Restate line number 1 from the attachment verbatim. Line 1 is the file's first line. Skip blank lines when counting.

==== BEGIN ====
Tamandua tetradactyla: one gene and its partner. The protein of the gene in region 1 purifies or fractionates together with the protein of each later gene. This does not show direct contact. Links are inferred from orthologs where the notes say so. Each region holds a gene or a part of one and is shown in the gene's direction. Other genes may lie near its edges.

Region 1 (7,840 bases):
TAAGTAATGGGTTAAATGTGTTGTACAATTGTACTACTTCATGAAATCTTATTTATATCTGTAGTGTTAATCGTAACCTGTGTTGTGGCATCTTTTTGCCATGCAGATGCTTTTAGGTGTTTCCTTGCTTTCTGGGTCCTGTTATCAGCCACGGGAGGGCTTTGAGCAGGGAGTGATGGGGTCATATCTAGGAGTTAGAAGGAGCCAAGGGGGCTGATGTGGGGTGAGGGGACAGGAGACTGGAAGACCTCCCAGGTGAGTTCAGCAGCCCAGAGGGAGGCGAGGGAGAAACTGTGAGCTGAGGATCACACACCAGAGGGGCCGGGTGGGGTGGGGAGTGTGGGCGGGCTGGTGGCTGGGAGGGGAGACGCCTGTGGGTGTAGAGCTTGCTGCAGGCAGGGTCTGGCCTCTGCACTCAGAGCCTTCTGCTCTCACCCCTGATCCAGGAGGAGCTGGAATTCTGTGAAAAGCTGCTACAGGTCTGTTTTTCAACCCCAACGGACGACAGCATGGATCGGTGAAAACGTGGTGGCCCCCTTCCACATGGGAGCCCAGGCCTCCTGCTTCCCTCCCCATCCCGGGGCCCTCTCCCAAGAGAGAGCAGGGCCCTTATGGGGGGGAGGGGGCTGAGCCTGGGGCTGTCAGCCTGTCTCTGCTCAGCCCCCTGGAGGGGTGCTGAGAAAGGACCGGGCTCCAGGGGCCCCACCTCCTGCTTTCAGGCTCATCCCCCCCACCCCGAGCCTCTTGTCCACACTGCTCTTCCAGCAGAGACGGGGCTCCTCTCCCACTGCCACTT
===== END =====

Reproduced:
Tamandua tetradactyla: one gene and its partner. The protein of the gene in region 1 purifies or fractionates together with the protein of each later gene. This does not show direct contact. Links are inferred from orthologs where the notes say so. Each region holds a gene or a part of one and is shown in the gene's direction. Other genes may lie near its edges.